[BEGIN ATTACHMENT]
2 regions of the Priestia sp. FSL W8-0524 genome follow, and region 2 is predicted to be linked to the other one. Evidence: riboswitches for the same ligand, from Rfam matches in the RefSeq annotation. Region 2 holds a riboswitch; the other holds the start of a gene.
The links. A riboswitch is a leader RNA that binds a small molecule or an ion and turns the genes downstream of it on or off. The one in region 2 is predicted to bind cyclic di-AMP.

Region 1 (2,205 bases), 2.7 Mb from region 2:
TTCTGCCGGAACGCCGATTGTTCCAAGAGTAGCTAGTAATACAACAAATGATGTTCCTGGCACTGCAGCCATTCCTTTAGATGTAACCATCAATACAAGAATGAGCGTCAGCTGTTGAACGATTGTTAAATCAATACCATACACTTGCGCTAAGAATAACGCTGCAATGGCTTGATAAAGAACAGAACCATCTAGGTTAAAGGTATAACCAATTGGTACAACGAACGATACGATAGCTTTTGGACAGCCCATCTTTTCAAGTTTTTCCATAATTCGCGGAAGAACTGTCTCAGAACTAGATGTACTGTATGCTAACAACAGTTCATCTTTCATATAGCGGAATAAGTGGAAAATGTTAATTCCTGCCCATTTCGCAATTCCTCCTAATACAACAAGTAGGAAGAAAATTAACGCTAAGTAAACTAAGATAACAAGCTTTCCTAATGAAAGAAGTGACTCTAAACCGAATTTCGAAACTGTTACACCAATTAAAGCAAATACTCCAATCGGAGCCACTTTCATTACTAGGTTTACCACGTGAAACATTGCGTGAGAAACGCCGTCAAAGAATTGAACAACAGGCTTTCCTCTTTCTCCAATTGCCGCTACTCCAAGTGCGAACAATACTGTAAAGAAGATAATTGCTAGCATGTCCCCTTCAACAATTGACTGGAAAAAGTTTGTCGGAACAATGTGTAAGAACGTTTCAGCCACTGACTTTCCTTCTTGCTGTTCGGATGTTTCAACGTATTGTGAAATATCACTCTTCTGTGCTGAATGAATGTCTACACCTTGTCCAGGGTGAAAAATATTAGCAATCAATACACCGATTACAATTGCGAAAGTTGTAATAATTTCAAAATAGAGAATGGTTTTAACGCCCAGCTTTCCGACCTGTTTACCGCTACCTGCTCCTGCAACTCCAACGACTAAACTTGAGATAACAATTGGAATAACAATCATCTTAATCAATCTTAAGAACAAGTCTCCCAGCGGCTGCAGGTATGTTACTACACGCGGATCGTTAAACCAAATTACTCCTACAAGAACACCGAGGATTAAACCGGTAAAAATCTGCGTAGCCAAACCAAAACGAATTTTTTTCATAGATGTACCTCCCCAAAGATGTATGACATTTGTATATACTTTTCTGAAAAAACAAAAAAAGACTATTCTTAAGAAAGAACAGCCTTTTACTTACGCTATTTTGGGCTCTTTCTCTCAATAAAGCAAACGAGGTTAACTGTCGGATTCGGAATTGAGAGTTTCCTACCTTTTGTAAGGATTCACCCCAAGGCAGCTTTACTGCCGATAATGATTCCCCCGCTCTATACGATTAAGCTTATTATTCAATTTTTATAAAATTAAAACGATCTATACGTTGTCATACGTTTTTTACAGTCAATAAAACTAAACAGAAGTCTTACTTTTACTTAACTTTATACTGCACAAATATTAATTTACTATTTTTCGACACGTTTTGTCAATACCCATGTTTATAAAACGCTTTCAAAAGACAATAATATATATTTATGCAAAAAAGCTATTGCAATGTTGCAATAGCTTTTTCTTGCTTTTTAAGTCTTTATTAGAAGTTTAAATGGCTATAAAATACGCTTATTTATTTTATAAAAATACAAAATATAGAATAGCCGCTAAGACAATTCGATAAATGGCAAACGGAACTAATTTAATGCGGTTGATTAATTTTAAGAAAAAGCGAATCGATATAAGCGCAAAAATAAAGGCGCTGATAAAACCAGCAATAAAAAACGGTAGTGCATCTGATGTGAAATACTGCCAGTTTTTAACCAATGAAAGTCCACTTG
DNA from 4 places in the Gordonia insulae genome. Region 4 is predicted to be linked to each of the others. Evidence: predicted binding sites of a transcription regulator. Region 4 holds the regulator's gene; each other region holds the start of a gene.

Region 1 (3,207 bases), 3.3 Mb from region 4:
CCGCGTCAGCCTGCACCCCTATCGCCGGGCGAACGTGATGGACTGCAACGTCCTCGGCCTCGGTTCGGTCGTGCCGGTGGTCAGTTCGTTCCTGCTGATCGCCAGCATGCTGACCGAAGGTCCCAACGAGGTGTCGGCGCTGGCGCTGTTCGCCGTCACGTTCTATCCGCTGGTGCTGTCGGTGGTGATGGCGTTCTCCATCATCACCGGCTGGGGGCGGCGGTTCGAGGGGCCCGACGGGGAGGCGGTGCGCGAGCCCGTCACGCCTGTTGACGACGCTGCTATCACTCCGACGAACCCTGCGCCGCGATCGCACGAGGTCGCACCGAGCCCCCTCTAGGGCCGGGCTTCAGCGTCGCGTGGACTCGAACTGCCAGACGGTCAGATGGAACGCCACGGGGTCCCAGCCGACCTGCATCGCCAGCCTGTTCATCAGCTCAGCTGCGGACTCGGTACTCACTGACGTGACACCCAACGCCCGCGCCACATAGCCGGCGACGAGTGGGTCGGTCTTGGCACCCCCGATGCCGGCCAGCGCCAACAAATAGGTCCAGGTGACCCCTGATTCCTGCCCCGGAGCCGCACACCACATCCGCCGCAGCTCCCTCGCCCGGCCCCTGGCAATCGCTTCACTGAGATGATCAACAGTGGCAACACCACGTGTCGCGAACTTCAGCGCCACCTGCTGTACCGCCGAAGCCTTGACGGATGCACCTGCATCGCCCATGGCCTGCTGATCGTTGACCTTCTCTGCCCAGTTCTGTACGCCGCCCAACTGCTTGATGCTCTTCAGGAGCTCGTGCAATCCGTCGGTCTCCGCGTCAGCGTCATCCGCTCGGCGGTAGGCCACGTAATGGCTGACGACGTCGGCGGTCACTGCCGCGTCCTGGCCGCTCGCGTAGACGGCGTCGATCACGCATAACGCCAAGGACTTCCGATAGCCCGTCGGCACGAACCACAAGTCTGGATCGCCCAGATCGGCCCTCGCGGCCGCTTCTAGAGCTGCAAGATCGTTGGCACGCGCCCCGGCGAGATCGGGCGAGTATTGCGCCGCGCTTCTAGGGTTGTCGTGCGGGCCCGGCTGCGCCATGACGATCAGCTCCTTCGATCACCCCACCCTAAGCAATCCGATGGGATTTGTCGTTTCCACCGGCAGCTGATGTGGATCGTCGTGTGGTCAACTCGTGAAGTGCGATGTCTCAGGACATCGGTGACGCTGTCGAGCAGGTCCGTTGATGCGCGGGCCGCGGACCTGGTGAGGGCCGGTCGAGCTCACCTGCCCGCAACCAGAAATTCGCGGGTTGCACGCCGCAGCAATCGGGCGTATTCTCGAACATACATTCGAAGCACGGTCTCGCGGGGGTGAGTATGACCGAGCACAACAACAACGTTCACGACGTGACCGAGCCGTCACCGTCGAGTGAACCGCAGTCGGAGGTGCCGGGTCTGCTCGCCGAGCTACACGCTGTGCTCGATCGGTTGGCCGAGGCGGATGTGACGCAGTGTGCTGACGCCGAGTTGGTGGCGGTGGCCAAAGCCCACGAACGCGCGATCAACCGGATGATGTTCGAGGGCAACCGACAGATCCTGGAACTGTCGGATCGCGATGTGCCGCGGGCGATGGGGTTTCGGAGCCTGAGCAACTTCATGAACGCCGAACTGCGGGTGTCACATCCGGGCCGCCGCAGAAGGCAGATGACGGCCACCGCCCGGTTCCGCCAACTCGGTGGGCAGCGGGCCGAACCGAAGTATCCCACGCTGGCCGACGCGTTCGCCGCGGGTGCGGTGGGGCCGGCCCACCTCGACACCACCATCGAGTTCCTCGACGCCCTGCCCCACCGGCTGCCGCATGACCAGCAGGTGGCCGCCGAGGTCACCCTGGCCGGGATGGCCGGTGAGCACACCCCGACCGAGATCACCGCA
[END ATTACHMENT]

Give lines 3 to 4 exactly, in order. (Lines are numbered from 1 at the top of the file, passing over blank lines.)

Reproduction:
Region 1 (2,205 bases), 2.7 Mb from region 2:
TTCTGCCGGAACGCCGATTGTTCCAAGAGTAGCTAGTAATACAACAAATGATGTTCCTGGCACTGCAGCCATTCCTTTAGATGTAACCATCAATACAAGAATGAGCGTCAGCTGTTGAACGATTGTTAAATCAATACCATACACTTGCGCTAAGAATAACGCTGCAATGGCTTGATAAAGAACAGAACCATCTAGGTTAAAGGTATAACCAATTGGTACAACGAACGATACGATAGCTTTTGGACAGCCCATCTTTTCAAGTTTTTCCATAATTCGCGGAAGAACTGTCTCAGAACTAGATGTACTGTATGCTAACAACAGTTCATCTTTCATATAGCGGAATAAGTGGAAAATGTTAATTCCTGCCCATTTCGCAATTCCTCCTAATACAACAAGTAGGAAGAAAATTAACGCTAAGTAAACTAAGATAACAAGCTTTCCTAATGAAAGAAGTGACTCTAAACCGAATTTCGAAACTGTTACACCAATTAAAGCAAATACTCCAATCGGAGCCACTTTCATTACTAGGTTTACCACGTGAAACATTGCGTGAGAAACGCCGTCAAAGAATTGAACAACAGGCTTTCCTCTTTCTCCAATTGCCGCTACTCCAAGTGCGAACAATACTGTAAAGAAGATAATTGCTAGCATGTCCCCTTCAACAATTGACTGGAAAAAGTTTGTCGGAACAATGTGTAAGAACGTTTCAGCCACTGACTTTCCTTCTTGCTGTTCGGATGTTTCAACGTATTGTGAAATATCACTCTTCTGTGCTGAATGAATGTCTACACCTTGTCCAGGGTGAAAAATATTAGCAATCAATACACCGATTACAATTGCGAAAGTTGTAATAATTTCAAAATAGAGAATGGTTTTAACGCCCAGCTTTCCGACCTGTTTACCGCTACCTGCTCCTGCAACTCCAACGACTAAACTTGAGATAACAATTGGAATAACAATCATCTTAATCAATCTTAAGAACAAGTCTCCCAGCGGCTGCAGGTATGTTACTACACGCGGATCGTTAAACCAAATTACTCCTACAAGAACACCGAGGATTAAACCGGTAAAAATCTGCGTAGCCAAACCAAAACGAATTTTTTTCATAGATGTACCTCCCCAAAGATGTATGACATTTGTATATACTTTTCTGAAAAAACAAAAAAAGACTATTCTTAAGAAAGAACAGCCTTTTACTTACGCTATTTTGGGCTCTTTCTCTCAATAAAGCAAACGAGGTTAACTGTCGGATTCGGAATTGAGAGTTTCCTACCTTTTGTAAGGATTCACCCCAAGGCAGCTTTACTGCCGATAATGATTCCCCCGCTCTATACGATTAAGCTTATTATTCAATTTTTATAAAATTAAAACGATCTATACGTTGTCATACGTTTTTTACAGTCAATAAAACTAAACAGAAGTCTTACTTTTACTTAACTTTATACTGCACAAATATTAATTTACTATTTTTCGACACGTTTTGTCAATACCCATGTTTATAAAACGCTTTCAAAAGACAATAATATATATTTATGCAAAAAAGCTATTGCAATGTTGCAATAGCTTTTTCTTGCTTTTTAAGTCTTTATTAGAAGTTTAAATGGCTATAAAATACGCTTATTTATTTTATAAAAATACAAAATATAGAATAGCCGCTAAGACAATTCGATAAATGGCAAACGGAACTAATTTAATGCGGTTGATTAATTTTAAGAAAAAGCGAATCGATATAAGCGCAAAAATAAAGGCGCTGATAAAACCAGCAATAAAAAACGGTAGTGCATCTGATGTGAAATACTGCCAGTTTTTAACCAATGAAAGTCCACTTG